"A Wasted Sympathy": Undiagnosing Winifred Howells
Opening her poem "A Wasted Sympathy" with a command against pity, Winifred Howells (1863–89) instructs readers how (not) to read her poetry—guidance unheeded by those who would write about her life and work. Howells, daughter of novelist William Dean Howells, experienced years of nervous illness before her early death under the care of the notorious S. Weir Mitchell. Speculation regarding her death has lent her a small but persistent role in scholarship. Her poetry, though, has been largely ignored or read as symptoms of despair and decline. In this article, I reframe Howells as an agent rather than object of literary history, asking how her illness poetics might intervene in the kinds of illness narratives that shaped her experience and continue to challenge our ability to see her poetry as assertive, ironic, and ultimately experimental. In reevaluating Howells's biography and work, this essay attempts to move past concerns with the diagnosis of her illness to privilege her experience of it and her complex rhetorical and aesthetic negotiations of gendered discourses of illness.
This essay shows how Frederick Douglass's first two autobiographies, Narrative of the Life of Frederick Douglass, an American Slave (1845) and My Bondage and My Freedom (1855), ambiguously represent the power of African cosmologies in ways that might disorient the nineteenth-century white readership into rethinking the illogic of slavery. I argue that Douglass evokes Yorùbá folk knowledge in his characterizations of Sandy Jenkins and his supernatural root, and that the narratives' performance of objectivity and neutrality when representing them creates a sensibility of conceptual instability in the narratives. In his cryptic representations, I explain, Douglass enlivens mêtis—a technique in which speakers feign one purpose to cleverly achieve their opposite—as a radical rhetorical appeal. By showing how the narratives' treatment of African cosmologies can implant uncertainty that raises questions about the logic that legitimated chattel slavery, this essay establishes Douglass's autobiographies as early experiments with radical black aesthetics.
Combining archival research with childhood and Queer studies, this essay analyzes multiple versions of "His Heart's Desire," an extraordinary but little-known short story by Alice Dunbar-Nelson about a racially unmarked boy who wants a blonde, blue-eyed doll. While the story was originally meant to be part of a never-finished story collection, it has seen print separately in two different versions, one published during Dunbar-Nelson's lifetime and one posthumously. In this essay, I argue that the story's two published versions, when read together, make a devastating case for the damage wrought by global imperialism and its fetishizing of white femininity. My comparative textual study also indicates Dunbar-Nelson may have engaged in savvy self-censorship that ultimately contributed to her relative obscurity in the current day, even among scholars of African American studies and Queer studies.
This article takes up Thoreau's concerns in Walden with the stakes of standardized speech, hearing, and auditory communication. I reframe Thoreau's frequent preoccupations with hearing and sound through the histories and sensory epistemologies of deafness, which can highlight the threads that lace through Thoreau's work about comprehending nonnormative perception in the midst of an American cultural landscape increasingly preoccupied with demanding particular types of auditory and verbal behaviors. Following scholars like Christopher Krentz and Rebecca Sanchez, I "deafen" Thoreau by putting his work in dialogue with the alternative sensory, linguistic, and embodied histories and phenomenologies given to us by deaf experience. Thoreau frames sound and hearing, alongside broader notions about communication and perception, as fluid and individually variant processes rather than standard sensory givens. Thoreau's deeply subjective way of thinking through the body and its processes of perception and self-expression can highlight how the standardizing impulses of modernity work against more fluid human types of "multimodality" and the "heterogeneity" of sensing and communicating. The subjectivity and particularity that characterize Thoreau's explorations of nonnormative hearing and communicating ultimately prompt a deeper critique of standard sensory experience as a prerequisite for social legibility and interaction.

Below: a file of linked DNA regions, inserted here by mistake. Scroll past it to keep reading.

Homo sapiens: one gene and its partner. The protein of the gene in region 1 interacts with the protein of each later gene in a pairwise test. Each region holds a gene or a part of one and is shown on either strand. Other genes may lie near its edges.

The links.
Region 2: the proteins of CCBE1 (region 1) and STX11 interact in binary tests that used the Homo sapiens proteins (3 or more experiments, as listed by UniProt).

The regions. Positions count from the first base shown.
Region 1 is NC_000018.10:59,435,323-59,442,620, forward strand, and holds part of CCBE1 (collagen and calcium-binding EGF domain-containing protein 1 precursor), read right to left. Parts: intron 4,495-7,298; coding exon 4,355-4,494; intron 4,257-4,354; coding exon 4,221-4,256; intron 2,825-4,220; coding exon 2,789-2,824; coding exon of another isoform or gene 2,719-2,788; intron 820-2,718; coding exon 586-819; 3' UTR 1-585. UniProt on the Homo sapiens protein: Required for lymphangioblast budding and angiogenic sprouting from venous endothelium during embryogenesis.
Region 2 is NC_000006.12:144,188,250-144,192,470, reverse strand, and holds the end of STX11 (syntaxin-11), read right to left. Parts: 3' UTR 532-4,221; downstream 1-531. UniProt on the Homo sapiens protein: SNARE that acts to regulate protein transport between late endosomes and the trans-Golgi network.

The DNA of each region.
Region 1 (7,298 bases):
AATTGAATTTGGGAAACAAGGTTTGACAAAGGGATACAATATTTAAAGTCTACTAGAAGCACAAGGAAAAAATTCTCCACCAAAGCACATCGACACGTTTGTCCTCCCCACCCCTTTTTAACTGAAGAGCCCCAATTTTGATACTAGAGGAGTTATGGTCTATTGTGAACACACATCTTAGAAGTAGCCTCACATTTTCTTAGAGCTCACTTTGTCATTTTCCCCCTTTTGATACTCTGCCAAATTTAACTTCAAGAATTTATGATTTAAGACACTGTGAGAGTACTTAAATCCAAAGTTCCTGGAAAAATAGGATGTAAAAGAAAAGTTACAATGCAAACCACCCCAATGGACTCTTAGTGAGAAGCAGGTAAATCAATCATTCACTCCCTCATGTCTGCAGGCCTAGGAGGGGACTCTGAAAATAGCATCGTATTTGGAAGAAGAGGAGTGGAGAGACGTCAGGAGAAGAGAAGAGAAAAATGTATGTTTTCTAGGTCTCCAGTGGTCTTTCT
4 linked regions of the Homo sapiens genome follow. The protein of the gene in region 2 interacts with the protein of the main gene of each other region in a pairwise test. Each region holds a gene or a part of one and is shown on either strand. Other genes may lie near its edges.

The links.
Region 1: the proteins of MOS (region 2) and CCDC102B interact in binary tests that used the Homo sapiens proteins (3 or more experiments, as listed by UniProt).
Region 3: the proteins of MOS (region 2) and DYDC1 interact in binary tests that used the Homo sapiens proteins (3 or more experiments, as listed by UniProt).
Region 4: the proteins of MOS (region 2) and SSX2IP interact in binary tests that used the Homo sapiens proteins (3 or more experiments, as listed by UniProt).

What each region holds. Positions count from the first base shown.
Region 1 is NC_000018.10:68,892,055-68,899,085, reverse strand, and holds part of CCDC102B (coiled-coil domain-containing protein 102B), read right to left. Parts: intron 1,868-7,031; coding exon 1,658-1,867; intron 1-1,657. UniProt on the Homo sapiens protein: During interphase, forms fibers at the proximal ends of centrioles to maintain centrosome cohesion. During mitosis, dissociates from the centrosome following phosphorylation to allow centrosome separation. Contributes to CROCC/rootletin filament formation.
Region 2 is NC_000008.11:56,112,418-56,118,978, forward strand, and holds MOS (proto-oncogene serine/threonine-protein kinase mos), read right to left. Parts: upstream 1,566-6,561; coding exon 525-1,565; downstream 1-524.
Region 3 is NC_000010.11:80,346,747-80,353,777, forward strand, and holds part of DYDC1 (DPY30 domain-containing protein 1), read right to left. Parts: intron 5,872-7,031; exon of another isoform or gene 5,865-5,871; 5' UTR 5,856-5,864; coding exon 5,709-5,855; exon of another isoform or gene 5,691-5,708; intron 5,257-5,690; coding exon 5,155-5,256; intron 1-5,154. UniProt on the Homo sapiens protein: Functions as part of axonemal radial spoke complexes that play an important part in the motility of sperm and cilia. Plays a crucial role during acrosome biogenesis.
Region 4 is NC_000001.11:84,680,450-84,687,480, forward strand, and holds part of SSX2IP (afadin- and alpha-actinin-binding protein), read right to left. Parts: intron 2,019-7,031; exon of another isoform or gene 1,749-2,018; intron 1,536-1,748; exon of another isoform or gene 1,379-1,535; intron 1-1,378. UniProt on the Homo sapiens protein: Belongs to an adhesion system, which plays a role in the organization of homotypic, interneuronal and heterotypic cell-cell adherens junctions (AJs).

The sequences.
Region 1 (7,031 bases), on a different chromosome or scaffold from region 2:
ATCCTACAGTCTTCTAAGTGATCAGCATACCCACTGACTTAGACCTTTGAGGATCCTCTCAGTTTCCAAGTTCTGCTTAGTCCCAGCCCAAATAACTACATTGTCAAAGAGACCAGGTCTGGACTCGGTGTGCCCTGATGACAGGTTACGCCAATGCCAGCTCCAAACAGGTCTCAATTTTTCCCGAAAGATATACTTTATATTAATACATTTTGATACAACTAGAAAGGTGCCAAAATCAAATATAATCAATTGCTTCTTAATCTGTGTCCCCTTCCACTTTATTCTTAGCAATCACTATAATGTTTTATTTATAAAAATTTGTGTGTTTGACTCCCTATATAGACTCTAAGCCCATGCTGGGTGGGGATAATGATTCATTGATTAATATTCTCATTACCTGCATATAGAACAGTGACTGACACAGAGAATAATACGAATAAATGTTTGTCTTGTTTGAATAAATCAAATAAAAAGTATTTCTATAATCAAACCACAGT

Volume 8, Number 2, Fall 2020
Ledger No. 1
Christina Michelon, Karen Sánchez-Eppler, Megan Walsh
This essay explores how Frederick Douglass’s The Heroic Slave (1853) both reveals and intervenes in the often-implicit controversies over the accessibility of slave interiority for white audiences that underpinned competing representations of slavery in the antebellum public sphere. Focusing on The Heroic Slave’s exploration of white people’s desire to probe the inner lives of enslaved persons, the essay argues that The Heroic Slave not only displays Douglass’s skillful deployment of fiction, but also constitutes a complex metafictional engagement with fiction’s increasingly central role in the struggle over slavery. As fiction became an important genre for representing slavery in the early 1850s, the conventions of fiction, especially its direct narration of unspoken thoughts and feelings, increasingly mediated how white audiences understood their ability to access the inner lives of enslaved persons. In The Heroic Slave, Douglass developed alternative formal strategies for representing slave interiority in fiction in order to resist the fantasy of complete knowledge of inner life associated with conventional fictional psychonarration. Drawing on recent work on fictionality, this essay shows how Douglass retheorized fiction’s value, positing fiction as both a useful vehicle for probing inner life and a powerful means of confronting readers with the necessarily speculative nature of this revelatory access to interiority.